University of Texas Press
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  • Khayal Darpan: An Indian Filmmaker Journeys through Classical Music in Pakistan
Khayal Darpan: An Indian Filmmaker Journeys through Classical Music in Pakistan. Directed by Yousef Saeed, EKTARA (NTSC/PAL DVD9), 2006. 105 minutes in color, Urdu/Hindi with English subtitles.

Stimulating, candid, and informative, this video takes us into musical universes related to but different in interesting ways from those known in India and introduces us to an important segment of the music history of South Asia. Saeed, from Delhi, shot this video in Karachi, Islamabad, and Lahore. At first it's the wonder that was classical music in pre-partition Lahore, and marvelous it must have been. Critics and musicians, videoed in their studies or crumbling studios, describe music performances at soirees, weddings, shrines, and radio festivals. We see a bit of black and white footage of Raushan Ara Begum and hear other famous singers as we see their old photos. Those well received in Lahore were or became widely acclaimed. At this time dhrupad was nearly gone, but khayal was apparently at its height. Several interlocutors comment on technical musical matters such as differences in gharana styles. Segue into a discussion of reasons for the decline of classical music. One asserts that it was the movement away from memorable lyrical phrases. Partition expanded the musical scene and changed classical music in Lahore with the arrival of Muslim musicians from as many as ten gharanas in India, but the political leaders of the new nation did not favor music and did not want music to be a part of the national identity, states one of the commentators. (The strange but non-obscuring electronic noise in the background of interviews with several commentators is the main technical flaw of the video.) Royal patronage fell away and nothing replaced it. Song texts and rāga names were changed to remove Hindu deity names and references. (Later we also see the ongoing effects of Muslim ideologues on the music and musicians.) The practice of music itself, sometimes associated with the red-light district, was attacked and then defended in print. Here and there throughout the video while we hear classical singing we view interesting and charming still photos of nature, culture, and people taken by Andreas Matt.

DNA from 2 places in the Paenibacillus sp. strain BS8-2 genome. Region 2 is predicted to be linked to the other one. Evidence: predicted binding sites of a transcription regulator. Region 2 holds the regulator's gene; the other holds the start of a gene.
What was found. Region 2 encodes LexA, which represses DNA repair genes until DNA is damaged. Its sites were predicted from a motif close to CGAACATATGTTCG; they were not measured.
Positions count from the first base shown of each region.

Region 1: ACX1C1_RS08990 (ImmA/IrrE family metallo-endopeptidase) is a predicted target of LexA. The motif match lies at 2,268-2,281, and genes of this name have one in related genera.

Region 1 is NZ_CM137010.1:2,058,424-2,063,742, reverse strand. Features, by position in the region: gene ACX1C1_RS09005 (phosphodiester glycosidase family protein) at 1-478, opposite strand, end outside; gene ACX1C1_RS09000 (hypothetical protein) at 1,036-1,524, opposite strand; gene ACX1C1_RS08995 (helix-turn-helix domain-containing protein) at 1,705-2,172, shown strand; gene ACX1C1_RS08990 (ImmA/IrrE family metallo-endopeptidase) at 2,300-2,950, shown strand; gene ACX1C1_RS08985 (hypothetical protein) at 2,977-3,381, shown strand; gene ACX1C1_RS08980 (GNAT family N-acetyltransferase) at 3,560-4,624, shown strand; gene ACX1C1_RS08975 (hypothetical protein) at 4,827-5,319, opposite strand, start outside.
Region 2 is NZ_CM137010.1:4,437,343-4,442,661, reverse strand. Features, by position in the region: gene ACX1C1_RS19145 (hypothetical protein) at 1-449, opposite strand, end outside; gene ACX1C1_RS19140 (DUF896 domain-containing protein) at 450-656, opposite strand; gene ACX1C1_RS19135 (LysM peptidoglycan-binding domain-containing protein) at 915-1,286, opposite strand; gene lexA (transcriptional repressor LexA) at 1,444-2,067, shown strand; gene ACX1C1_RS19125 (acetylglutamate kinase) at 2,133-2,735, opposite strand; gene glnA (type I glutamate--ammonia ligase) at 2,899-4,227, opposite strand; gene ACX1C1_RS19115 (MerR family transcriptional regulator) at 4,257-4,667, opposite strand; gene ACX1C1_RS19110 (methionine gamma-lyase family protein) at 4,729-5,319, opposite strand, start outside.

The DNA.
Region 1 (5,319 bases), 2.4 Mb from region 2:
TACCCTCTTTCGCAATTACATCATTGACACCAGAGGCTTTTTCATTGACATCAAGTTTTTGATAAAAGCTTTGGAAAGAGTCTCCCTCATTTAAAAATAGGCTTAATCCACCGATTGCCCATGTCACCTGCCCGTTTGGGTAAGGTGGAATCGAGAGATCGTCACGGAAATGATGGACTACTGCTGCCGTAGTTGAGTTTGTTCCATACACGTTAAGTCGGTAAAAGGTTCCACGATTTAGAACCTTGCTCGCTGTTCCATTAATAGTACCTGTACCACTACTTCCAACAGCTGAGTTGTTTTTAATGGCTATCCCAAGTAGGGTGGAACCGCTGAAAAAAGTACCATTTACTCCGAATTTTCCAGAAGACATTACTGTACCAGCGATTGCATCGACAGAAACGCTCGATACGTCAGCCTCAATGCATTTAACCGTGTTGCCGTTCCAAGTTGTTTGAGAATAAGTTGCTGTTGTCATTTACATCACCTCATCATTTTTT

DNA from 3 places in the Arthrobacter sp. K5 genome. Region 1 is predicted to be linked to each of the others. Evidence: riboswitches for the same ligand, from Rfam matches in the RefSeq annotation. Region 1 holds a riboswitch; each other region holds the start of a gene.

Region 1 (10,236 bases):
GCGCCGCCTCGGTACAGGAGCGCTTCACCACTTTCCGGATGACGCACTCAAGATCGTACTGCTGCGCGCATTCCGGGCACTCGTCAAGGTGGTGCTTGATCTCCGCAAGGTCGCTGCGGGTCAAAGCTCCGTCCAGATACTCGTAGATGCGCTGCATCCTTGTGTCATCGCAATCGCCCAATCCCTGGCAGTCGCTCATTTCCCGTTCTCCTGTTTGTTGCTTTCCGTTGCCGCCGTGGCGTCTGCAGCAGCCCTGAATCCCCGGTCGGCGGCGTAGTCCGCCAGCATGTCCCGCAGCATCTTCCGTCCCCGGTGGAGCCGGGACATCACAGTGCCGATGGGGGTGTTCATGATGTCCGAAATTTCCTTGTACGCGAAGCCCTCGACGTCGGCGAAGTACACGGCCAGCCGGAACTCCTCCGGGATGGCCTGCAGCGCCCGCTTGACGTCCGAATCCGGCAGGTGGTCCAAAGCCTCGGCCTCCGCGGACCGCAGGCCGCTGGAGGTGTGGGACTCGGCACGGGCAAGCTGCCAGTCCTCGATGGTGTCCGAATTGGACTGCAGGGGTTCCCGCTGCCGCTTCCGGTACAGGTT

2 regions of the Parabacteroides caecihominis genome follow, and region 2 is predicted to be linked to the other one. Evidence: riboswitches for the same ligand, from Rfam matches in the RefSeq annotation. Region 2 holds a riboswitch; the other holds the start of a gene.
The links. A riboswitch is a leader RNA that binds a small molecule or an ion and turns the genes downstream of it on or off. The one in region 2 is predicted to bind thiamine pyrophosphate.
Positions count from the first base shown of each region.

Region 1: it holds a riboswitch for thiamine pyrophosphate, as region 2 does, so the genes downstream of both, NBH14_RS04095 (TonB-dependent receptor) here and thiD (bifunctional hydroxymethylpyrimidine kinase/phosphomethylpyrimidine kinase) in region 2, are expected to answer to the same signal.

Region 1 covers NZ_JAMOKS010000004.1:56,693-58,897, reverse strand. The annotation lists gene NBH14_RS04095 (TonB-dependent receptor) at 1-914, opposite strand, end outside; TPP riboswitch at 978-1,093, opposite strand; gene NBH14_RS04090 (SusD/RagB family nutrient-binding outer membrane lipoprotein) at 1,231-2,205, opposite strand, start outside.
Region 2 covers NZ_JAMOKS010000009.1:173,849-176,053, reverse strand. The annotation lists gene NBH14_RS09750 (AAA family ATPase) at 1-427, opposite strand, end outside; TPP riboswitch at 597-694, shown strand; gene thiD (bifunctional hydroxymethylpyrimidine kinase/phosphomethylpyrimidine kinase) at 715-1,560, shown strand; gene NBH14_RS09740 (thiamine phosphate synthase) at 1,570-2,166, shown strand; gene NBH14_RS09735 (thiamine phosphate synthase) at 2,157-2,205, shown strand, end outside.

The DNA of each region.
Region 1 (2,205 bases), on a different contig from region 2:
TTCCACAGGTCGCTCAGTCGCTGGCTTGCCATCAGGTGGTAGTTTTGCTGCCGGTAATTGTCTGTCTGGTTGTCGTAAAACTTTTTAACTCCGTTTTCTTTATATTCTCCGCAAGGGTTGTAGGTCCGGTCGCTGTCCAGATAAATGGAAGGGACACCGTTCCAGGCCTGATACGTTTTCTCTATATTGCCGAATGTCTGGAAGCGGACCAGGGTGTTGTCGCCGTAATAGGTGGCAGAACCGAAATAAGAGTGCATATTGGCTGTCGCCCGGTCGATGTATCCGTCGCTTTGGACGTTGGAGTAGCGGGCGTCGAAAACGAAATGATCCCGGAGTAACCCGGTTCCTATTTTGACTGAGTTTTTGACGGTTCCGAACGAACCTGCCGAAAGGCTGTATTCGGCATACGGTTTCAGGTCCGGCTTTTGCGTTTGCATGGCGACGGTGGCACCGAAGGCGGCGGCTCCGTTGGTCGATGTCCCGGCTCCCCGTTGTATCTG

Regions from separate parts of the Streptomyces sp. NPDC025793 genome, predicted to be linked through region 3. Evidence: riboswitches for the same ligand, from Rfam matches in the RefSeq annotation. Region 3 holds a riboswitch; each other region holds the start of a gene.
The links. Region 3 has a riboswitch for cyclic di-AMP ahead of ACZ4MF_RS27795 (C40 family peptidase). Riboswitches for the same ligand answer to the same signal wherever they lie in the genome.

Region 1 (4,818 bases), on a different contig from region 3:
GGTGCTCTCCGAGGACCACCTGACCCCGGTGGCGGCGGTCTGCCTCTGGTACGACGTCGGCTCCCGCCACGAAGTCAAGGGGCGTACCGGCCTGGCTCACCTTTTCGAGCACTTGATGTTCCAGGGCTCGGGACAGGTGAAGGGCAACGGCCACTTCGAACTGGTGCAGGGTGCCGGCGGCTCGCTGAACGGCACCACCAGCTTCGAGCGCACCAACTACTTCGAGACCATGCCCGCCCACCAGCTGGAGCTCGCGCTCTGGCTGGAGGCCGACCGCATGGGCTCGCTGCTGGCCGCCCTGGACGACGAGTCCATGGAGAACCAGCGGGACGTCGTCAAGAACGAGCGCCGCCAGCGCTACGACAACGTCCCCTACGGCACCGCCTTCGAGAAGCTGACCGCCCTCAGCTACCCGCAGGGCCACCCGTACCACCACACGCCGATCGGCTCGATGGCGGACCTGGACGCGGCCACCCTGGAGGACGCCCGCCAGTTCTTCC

The war with India in 1965 and the secession of Bangladesh diverted attention, and along with the deaths of many great singers, accelerated the decline of classical music. The revival of ghazal and qawwali, thought by some to be more directly related to the culture, pushed classical music further into the [End Page 184] background, but some singers of those genres incorporated classical ragās and techniques. We see ecstatic men moving to music in a dark hall and are told that each shrine in Sindh has distinctive music today.

But the musical interest of at least some of the youth turned Westward, due in part to MTV. The scene shifts to the oasislike National College of Arts in Lahore and the broader contemporary scene. Young men are playing rock music on guitars and sitars, but singing in Urdu. "We don't have a competitive (musical) product to sell the next generation," says the forceful Raza Kazim, but it appears that one might be evolving. (Kazim also makes the provocative comment that before HMV started its recording company in Dum Dum circa 1900, " . . . there was no concept of solo. There was no such thing as solo instrumental music.") But other commentators look for the positive in the contemporary mix of Western pop and classical music. We see a bit of a classical concert performance by the vocalist Naseeruddin Sami in Karachi, apropos of what is not clear, along with a glimpse of a gifted boy, Sijjal Ali, singing in a class with Fateh Ali Khan.

The video frequently refers to India. Kazim (whose development of a kind of vina receives a bit too much play relative to its importance in Pakistani music) gets in some digs at the music policies of the government of India, but a portion of the video emphasizes India-Pakistan unity. We see still photos of Indian and Pakistani soldiers holding their flags together. Badruzzaman talks of his visits to perform in India. And there is an overlong sequence in which an interview with Aliya Rashid alternates with singing of what is apparently Indian film music by nonprofessional singers in Karachi at their association's meeting. Aliya Rashid is a young, nonvegetarian blind woman who left Lahore to study classical singing with the Jain, vegetarian Gundecha Brothers in India in whose home she stayed.

It wouldn't be fair to complain about the brevity of classical performance segments in an introductory/survey video like this. I hope that the filmmaker has some complete performance pieces on tape that we can look forward to seeing. This video is recommended to anyone interested in "Hindustani" classical music or Pakistani culture. [End Page 185]

Edward O. Henry
San Diego State University
Edward O. Henry

Edward O. Henry is Professor Emeritus at San Diego State University. He was awarded a PhD degree in Anthropology at Michigan State University, where he studied with Dr. Ralph Nicholas, Dr. Charles Morrison, and Dr. Alfred Bacon Hudson. Under a student exchange program with Indiana University, he studied the anthropology of music with Dr. Alan P. Merriam.

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